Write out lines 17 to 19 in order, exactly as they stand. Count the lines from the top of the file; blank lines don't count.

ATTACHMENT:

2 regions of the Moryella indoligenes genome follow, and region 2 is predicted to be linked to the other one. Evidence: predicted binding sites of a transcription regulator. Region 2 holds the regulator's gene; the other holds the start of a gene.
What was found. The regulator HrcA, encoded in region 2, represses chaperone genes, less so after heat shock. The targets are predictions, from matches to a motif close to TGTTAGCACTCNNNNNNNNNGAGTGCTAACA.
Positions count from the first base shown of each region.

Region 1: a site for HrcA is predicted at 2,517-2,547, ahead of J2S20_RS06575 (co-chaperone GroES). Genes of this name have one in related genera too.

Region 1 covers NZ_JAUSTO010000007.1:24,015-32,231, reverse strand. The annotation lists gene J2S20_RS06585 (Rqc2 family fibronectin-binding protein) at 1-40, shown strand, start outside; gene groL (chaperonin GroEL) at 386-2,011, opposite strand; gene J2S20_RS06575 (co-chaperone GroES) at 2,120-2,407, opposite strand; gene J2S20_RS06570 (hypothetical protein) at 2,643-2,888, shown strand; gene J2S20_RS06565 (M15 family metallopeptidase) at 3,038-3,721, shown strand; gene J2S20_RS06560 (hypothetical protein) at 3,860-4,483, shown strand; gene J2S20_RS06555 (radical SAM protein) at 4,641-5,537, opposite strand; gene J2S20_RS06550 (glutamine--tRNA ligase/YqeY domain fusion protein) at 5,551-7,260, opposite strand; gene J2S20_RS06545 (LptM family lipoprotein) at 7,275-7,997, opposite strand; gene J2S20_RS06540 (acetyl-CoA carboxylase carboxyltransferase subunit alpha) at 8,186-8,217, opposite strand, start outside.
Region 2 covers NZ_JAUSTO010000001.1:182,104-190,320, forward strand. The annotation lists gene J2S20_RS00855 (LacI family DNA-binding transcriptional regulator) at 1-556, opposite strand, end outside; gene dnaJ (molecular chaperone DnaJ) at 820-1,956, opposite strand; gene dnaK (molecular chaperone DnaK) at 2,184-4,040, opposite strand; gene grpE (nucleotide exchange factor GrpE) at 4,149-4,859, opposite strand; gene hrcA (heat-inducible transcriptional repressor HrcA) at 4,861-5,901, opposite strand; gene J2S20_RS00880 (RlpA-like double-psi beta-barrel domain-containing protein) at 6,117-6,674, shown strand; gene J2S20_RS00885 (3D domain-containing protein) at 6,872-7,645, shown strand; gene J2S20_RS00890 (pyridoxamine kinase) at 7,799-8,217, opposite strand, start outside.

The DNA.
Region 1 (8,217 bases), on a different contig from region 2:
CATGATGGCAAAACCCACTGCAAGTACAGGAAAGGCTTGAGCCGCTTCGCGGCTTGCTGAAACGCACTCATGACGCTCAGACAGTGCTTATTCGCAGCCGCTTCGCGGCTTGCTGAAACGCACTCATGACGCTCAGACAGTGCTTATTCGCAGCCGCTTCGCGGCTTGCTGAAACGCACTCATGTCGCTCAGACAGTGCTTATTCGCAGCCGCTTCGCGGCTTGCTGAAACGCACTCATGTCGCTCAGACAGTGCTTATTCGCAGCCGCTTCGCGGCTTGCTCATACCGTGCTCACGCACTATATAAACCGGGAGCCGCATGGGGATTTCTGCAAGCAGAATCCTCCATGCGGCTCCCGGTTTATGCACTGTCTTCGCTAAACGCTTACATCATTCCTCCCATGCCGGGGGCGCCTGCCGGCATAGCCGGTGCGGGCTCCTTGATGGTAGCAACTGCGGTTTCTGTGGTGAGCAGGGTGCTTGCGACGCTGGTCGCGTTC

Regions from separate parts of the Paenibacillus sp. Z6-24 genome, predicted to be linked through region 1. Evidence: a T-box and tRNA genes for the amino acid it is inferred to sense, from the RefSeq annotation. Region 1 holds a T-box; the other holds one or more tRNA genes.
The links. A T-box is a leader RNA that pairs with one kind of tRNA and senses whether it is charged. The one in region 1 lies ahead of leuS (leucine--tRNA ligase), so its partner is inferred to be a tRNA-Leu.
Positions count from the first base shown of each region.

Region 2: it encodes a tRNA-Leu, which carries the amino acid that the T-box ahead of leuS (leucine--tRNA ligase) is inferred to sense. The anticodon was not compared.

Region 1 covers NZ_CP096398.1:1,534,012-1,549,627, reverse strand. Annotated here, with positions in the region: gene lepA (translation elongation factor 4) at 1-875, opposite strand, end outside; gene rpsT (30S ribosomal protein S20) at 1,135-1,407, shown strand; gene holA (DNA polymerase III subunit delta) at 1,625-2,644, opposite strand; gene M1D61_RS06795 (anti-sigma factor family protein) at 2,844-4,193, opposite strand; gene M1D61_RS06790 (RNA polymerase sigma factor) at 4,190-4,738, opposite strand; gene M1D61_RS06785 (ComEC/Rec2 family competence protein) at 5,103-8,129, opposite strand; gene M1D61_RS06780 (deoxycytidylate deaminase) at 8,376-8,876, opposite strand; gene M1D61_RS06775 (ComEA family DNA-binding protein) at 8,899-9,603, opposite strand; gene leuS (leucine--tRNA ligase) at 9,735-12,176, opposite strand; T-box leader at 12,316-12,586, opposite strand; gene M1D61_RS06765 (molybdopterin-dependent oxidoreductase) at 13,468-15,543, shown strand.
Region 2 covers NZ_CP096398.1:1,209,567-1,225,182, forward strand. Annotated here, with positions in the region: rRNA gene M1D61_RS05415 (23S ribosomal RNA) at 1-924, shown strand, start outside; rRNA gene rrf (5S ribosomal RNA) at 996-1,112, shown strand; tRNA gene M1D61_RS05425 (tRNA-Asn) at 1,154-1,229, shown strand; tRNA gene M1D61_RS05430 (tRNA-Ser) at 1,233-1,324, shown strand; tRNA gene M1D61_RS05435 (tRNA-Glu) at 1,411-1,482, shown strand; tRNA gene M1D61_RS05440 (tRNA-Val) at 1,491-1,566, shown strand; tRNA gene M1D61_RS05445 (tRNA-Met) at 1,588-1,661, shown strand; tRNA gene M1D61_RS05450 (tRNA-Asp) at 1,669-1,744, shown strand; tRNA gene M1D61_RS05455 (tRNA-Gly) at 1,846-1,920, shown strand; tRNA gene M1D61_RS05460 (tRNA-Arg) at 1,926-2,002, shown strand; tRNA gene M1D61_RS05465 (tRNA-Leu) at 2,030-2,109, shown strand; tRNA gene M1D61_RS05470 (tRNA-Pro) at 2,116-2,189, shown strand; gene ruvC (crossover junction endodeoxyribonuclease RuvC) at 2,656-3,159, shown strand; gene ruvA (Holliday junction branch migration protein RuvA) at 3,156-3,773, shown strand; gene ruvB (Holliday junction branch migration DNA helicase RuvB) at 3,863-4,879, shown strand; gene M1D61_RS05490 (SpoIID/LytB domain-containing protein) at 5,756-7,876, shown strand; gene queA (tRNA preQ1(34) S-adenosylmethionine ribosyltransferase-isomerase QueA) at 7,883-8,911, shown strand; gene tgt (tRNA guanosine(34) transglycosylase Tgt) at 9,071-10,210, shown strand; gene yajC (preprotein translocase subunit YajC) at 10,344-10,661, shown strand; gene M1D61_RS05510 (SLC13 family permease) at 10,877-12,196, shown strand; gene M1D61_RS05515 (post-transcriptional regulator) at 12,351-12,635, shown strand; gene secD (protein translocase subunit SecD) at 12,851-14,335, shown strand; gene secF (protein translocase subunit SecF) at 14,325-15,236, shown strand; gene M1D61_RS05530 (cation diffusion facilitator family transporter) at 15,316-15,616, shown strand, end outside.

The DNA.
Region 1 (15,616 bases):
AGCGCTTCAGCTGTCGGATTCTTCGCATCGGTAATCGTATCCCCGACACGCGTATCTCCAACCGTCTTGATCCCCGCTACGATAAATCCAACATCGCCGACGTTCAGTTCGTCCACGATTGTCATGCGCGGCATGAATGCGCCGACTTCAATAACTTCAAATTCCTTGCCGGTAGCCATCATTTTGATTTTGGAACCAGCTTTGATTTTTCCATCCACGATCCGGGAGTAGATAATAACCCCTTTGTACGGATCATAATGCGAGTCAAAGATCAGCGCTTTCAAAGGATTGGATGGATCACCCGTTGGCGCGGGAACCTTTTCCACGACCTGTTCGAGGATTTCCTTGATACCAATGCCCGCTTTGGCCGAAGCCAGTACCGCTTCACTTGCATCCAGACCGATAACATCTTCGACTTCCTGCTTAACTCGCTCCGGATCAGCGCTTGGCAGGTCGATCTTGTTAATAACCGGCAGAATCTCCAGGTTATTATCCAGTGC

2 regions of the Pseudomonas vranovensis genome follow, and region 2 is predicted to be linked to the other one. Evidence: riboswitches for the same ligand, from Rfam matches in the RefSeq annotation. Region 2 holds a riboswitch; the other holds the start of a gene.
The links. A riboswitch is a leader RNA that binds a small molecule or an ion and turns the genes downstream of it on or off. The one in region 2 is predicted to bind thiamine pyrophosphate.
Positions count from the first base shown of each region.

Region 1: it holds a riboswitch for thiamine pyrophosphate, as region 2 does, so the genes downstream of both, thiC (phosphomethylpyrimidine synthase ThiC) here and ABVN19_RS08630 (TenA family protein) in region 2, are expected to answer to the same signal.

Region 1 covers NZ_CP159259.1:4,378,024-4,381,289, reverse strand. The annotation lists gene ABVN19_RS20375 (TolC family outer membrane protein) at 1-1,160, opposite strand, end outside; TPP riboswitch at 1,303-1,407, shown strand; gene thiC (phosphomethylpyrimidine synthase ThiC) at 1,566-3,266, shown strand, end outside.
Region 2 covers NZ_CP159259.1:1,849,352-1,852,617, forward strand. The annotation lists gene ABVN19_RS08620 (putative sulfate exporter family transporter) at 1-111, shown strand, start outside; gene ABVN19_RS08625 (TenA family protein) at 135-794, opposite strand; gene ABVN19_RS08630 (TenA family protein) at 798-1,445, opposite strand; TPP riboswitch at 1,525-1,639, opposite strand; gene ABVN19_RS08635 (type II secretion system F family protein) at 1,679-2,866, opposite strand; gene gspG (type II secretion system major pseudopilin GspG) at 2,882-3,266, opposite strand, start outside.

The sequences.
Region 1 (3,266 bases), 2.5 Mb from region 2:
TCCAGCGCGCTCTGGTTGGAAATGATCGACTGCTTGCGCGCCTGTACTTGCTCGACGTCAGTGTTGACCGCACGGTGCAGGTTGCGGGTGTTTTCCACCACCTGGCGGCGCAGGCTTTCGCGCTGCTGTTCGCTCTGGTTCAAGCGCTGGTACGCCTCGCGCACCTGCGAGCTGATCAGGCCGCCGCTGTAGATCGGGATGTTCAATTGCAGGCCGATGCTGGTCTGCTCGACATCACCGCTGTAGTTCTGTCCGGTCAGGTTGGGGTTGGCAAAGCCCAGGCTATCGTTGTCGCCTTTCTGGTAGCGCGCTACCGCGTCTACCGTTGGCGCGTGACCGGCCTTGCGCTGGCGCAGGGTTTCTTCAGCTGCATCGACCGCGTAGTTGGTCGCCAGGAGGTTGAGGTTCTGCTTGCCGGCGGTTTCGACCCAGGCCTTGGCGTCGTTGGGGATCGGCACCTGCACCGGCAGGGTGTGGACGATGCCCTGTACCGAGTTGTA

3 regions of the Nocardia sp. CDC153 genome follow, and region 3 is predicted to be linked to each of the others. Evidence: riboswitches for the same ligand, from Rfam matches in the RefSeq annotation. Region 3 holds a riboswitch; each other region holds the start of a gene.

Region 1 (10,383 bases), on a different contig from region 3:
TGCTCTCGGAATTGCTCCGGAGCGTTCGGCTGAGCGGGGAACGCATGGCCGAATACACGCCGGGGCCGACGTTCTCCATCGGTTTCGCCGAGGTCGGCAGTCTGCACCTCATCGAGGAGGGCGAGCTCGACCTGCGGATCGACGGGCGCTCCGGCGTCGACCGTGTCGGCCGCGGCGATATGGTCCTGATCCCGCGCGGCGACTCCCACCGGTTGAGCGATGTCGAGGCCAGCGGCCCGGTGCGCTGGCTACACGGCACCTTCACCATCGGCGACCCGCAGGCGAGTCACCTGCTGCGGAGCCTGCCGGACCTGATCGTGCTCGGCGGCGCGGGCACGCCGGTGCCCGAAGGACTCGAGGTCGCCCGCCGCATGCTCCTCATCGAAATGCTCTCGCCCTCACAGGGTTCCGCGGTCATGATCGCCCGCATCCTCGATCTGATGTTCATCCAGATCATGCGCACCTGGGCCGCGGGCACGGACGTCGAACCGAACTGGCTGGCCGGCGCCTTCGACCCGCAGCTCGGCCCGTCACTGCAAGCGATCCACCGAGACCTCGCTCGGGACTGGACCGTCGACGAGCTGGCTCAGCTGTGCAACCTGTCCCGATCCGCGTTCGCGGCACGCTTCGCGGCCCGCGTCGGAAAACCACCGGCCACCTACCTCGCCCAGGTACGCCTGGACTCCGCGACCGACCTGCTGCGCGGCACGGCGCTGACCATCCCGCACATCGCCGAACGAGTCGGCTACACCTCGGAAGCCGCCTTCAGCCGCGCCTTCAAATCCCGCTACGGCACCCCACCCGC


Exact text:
Region 1 (15,616 bases):
AGCGCTTCAGCTGTCGGATTCTTCGCATCGGTAATCGTATCCCCGACACGCGTATCTCCAACCGTCTTGATCCCCGCTACGATAAATCCAACATCGCCGACGTTCAGTTCGTCCACGATTGTCATGCGCGGCATGAATGCGCCGACTTCAATAACTTCAAATTCCTTGCCGGTAGCCATCATTTTGATTTTGGAACCAGCTTTGATTTTTCCATCCACGATCCGGGAGTAGATAATAACCCCTTTGTACGGATCATAATGCGAGTCAAAGATCAGCGCTTTCAAAGGATTGGATGGATCACCCGTTGGCGCGGGAACCTTTTCCACGACCTGTTCGAGGATTTCCTTGATACCAATGCCCGCTTTGGCCGAAGCCAGTACCGCTTCACTTGCATCCAGACCGATAACATCTTCGACTTCCTGCTTAACTCGCTCCGGATCAGCGCTTGGCAGGTCGATCTTGTTAATAACCGGCAGAATCTCCAGGTTATTATCCAGTGC

2 regions of the Pseudomonas vranovensis genome follow, and region 2 is predicted to be linked to the other one. Evidence: riboswitches for the same ligand, from Rfam matches in the RefSeq annotation. Region 2 holds a riboswitch; the other holds the start of a gene.